Lately, LGBT issues have enjoyed unprecedented attention, largely due to the uprising in gay marriage political issues. LGBTQ-focused medicine is a growing medical niche that has slowly gained attention over the last few years as well, albeit minimally. Medical schools are beginning to respond to this call, reflecting the changing dynamics and increased organization of the LGBTQ population. With new milestones being achieved in society, medical schools are trying to achieve their own. For instance, the Yale School of Medicine launched a recruitment initiative targeting the LGBTQ community. These changes are partly in response to the 2007 survey released by the Association of American Medical Colleges (AAMC) which showed one-fifth of respondents “knew of mistreatment” to LGBT medical students. The AAMC reported that, “LGBT experts and advocates are working to change policies at medical schools, in the health care system, and in society at large.” Therefore, LGBTQ-focused medicine should not only address the issue of caring for the LGBTQ patient, but also of creating an environment that fosters and appreciates a rich diversity of workers, including the LGBTQ health care provider. Health care providers in training should be able to complete their education in an environment that minimizes the stressors of feeling uncomfortable, embarrassed or discriminated against because of their sexual orientation or lifestyle — exactly the opposite of what Dr. Schuster endured. In facilitating this type of environment, we remove much of the homophobia that has plagued medicine for years and afford a more inviting and comfortable environment for the LGBTQ patient.
Obviously, in order for a culturally-specific medical need to truly exist, a culture must have distinguishing characteristics in it that are unique. So, the first question becomes, “Does the LGBTQ community qualify as a culture?” If so, then “Does this culture have unique aspects and/or disparities?” According to the AAMC, “culture” is the integrated “patterns of human behavior … of racial, ethnic, social, or religious groups.” The LGBTQ community certainly fits this definition. So, does the LGBTQ “culture,” consisting of the LGBTQ social group, have distinctive or unique aspects or disparities? According to a 2011 Institute of Medicine report, “LGBT individuals experience unique health disparities.” Furthermore, it also states that “Lesbian, gay, bisexual, and transgender individuals have unique health experiences and needs.” In short, this warrants that the LGBTQ community does, in fact, have culturally-specific medical needs.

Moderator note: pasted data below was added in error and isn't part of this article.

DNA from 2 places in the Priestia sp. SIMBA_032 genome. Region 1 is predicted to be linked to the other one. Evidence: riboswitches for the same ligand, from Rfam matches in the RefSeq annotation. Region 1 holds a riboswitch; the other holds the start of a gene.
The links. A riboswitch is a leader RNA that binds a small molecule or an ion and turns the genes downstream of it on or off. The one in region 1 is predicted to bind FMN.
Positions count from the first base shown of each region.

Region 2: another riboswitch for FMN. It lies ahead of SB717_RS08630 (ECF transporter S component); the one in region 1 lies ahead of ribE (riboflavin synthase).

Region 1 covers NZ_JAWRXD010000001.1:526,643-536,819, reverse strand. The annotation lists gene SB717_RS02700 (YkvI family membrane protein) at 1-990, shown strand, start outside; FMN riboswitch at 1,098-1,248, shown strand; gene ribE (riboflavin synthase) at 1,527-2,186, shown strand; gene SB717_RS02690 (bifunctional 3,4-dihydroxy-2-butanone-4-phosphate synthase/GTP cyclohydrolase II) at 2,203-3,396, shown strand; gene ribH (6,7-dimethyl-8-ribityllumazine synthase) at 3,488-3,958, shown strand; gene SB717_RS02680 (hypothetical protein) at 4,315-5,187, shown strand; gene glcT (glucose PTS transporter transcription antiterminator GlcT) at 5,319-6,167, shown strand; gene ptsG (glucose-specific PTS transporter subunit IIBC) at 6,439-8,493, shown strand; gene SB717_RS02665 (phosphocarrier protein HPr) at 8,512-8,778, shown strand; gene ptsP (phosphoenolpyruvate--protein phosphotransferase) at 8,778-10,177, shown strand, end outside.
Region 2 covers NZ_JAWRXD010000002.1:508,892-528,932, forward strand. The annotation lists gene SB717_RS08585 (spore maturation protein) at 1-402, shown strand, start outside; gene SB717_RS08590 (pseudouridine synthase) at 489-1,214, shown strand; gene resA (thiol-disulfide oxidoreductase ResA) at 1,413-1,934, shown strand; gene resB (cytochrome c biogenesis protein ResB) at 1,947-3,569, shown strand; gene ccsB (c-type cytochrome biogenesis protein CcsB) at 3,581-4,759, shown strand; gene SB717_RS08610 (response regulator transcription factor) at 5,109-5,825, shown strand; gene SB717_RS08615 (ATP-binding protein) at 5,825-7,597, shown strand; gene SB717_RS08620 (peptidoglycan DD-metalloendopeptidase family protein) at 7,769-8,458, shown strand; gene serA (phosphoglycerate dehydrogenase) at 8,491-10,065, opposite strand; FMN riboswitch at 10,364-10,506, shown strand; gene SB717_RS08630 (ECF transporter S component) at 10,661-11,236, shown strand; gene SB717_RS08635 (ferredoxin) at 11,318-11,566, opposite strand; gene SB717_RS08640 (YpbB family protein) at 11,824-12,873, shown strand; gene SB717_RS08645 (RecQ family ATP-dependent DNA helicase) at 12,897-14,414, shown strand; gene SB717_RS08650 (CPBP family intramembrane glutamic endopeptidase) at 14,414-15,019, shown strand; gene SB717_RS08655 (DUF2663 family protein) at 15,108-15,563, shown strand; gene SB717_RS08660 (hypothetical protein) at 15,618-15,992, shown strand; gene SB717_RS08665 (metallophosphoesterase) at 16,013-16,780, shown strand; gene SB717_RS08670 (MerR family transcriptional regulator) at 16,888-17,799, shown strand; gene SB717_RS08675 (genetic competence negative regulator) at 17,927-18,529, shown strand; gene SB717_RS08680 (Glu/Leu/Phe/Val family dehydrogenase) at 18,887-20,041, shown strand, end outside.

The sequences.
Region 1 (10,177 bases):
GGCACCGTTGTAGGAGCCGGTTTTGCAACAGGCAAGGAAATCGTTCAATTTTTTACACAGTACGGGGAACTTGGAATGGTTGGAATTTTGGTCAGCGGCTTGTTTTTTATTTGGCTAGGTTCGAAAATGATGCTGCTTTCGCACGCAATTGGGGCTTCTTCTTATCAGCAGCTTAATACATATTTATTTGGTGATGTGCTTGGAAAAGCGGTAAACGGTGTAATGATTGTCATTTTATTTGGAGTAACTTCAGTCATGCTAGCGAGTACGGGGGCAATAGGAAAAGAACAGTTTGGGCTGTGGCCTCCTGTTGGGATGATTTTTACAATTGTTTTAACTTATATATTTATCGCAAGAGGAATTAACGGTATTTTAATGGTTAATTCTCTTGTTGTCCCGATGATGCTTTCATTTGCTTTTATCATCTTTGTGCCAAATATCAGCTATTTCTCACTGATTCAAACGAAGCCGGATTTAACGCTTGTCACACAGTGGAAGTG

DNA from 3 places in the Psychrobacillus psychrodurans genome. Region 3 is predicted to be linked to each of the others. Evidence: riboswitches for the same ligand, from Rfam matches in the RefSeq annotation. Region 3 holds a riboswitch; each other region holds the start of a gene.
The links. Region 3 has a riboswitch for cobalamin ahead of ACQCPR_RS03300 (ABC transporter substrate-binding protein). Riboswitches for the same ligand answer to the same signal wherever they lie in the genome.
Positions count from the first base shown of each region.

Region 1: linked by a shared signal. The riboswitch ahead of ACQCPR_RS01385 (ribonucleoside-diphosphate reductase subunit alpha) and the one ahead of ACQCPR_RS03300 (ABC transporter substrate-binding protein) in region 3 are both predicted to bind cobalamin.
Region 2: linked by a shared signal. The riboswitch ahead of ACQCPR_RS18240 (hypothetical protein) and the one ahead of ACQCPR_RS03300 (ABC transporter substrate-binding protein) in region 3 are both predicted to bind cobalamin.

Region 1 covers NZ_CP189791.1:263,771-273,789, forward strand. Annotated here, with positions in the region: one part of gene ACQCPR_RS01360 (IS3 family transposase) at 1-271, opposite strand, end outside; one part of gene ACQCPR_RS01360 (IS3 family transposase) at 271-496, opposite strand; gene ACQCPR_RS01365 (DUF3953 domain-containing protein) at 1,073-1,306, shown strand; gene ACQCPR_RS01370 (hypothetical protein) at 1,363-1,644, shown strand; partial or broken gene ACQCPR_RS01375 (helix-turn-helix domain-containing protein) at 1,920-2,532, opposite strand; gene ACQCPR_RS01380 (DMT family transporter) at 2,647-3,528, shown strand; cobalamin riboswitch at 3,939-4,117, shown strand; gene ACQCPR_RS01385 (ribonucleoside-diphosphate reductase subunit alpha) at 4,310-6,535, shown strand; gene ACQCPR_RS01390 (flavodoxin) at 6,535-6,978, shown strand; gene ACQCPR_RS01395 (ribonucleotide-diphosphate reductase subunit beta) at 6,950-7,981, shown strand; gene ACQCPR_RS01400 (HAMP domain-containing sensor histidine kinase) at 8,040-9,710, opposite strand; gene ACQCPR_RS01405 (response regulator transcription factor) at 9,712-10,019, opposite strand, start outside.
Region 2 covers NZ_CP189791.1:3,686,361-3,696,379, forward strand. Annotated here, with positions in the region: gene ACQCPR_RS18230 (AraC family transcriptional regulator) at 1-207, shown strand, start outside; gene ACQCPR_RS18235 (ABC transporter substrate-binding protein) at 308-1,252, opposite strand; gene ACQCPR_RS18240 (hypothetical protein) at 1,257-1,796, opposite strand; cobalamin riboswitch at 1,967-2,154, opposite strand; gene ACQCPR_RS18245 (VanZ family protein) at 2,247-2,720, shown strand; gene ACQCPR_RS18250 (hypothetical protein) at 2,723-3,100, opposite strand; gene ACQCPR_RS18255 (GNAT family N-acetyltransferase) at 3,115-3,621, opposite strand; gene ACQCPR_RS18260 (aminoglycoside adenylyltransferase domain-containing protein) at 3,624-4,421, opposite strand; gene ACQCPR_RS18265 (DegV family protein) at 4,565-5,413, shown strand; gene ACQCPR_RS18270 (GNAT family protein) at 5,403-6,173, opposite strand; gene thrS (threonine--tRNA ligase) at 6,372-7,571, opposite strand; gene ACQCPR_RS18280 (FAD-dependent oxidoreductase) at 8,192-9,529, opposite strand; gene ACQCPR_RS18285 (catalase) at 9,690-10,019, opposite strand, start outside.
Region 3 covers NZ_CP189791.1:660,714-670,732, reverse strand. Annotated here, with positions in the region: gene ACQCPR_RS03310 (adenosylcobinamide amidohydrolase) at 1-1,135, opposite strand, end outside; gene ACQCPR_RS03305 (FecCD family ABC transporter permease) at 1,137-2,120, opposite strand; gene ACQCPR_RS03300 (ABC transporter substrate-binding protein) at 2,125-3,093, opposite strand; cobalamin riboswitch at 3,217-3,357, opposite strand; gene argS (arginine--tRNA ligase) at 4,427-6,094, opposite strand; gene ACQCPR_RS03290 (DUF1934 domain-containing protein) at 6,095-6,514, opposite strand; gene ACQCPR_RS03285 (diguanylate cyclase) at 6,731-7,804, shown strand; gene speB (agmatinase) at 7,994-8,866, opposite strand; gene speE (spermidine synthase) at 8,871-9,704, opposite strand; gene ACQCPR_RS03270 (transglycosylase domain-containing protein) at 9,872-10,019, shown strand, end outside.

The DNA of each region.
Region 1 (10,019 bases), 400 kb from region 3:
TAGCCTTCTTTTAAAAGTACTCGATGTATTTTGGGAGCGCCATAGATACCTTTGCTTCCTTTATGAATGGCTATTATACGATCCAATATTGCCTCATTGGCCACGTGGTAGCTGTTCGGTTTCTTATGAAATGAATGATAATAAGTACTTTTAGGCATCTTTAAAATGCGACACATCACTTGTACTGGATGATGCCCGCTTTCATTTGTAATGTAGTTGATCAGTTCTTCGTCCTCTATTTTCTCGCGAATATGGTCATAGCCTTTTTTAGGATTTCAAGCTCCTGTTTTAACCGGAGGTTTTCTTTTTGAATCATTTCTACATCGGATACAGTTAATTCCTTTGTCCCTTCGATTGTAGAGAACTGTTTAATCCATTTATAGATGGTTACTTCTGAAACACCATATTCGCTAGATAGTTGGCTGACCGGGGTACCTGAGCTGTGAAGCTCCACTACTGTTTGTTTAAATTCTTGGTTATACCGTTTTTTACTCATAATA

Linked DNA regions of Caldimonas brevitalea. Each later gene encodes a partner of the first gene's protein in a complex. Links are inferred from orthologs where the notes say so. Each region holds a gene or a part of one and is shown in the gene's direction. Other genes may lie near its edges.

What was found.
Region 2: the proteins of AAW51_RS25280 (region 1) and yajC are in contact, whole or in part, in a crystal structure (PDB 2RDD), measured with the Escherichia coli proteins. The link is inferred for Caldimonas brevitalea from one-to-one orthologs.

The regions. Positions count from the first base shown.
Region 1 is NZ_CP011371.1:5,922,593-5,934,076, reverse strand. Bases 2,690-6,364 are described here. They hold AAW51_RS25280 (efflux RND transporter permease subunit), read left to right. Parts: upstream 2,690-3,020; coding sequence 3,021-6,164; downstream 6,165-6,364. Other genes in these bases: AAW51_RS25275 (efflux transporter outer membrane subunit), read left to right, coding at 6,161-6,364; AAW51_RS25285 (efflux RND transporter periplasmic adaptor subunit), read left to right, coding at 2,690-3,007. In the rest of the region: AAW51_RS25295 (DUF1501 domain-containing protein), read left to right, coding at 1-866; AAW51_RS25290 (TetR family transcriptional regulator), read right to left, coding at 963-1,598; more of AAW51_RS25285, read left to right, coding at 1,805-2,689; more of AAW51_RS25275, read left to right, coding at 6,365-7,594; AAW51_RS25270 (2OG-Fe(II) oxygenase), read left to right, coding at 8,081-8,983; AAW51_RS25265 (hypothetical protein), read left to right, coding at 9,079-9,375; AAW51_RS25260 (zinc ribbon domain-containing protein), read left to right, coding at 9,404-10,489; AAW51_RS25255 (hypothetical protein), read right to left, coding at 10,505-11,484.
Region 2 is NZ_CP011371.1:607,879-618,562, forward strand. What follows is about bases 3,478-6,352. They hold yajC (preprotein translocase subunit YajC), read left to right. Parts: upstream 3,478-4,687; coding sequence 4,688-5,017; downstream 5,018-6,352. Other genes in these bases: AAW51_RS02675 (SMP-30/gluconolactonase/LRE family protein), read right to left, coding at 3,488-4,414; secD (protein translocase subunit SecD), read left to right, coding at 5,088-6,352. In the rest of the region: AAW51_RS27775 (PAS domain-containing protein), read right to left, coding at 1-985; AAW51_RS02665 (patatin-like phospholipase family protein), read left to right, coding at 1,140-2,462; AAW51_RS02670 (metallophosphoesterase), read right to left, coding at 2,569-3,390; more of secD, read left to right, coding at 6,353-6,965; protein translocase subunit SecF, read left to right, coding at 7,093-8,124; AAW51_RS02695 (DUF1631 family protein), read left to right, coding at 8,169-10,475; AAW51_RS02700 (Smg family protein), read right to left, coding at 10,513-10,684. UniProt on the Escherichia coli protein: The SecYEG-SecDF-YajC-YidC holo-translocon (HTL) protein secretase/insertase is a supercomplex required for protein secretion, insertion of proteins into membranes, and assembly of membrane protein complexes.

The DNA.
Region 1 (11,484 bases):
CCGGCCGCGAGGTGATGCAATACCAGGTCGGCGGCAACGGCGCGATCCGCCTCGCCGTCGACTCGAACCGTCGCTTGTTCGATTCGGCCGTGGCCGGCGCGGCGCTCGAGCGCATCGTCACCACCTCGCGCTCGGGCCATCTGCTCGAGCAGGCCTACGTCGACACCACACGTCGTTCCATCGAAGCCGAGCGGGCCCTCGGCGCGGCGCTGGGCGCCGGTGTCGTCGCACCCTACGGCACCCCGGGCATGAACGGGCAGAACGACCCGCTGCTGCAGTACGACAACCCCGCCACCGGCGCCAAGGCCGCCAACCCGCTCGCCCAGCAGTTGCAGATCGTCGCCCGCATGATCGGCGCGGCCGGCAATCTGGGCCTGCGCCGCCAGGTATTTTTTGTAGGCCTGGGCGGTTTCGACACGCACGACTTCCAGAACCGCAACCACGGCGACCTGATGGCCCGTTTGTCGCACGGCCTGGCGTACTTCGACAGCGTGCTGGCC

So, what are some of these unique needs or issues? Largely resulting from the stigmas of society, LGBT populations experience significantly higher rates of suicide attempts, depression, homelessness, and drug abuse. Even within the LGBT culture (which constitutes approximately 3.4 percent of Americans according to recent 2012 Gallup poll results), distinctive health trends emerge with further division. For example, gay and bisexual men have significantly higher HIV rates, lesbian and bisexual women experience higher rates of obesity, and transgender people experience high rates of victimization and mental health disorders. Furthermore, transgender individuals are less likely to have health insurance than heterosexual or LGB individuals.
The aforementioned Dr. Schuster now works at Harvard as a medical professor and is Chief of General Pediatrics at Boston Children’s Hospital. According to Dr. Chen’s article, “The medical school and hospital where he was once encouraged to remain in the closet has now embraced him, his spouse and his children.” Dr. Schuster rose above the discrimination; however, many LGBTQ persons do not. They do not have the support they need. Knowledge of these situations, coupled with the existing culturally-specific health issues, should be alarming enough to lend credence to the big yes! that I spoke of earlier. Increasing LGBTQ-focused initiatives will educate medical professionals, thus decreasing the haphazard and wrongful usage of words like “homosexual” or “gay,” which should not be used pejoratively in the professional setting, anyway. Furthermore, more resources and support groups will be more likely to develop so that future Dr. Schusters will not have to go through their training feeling alienated, thereby creating a less stressful environment for LGBTQ health care workers as well as patients.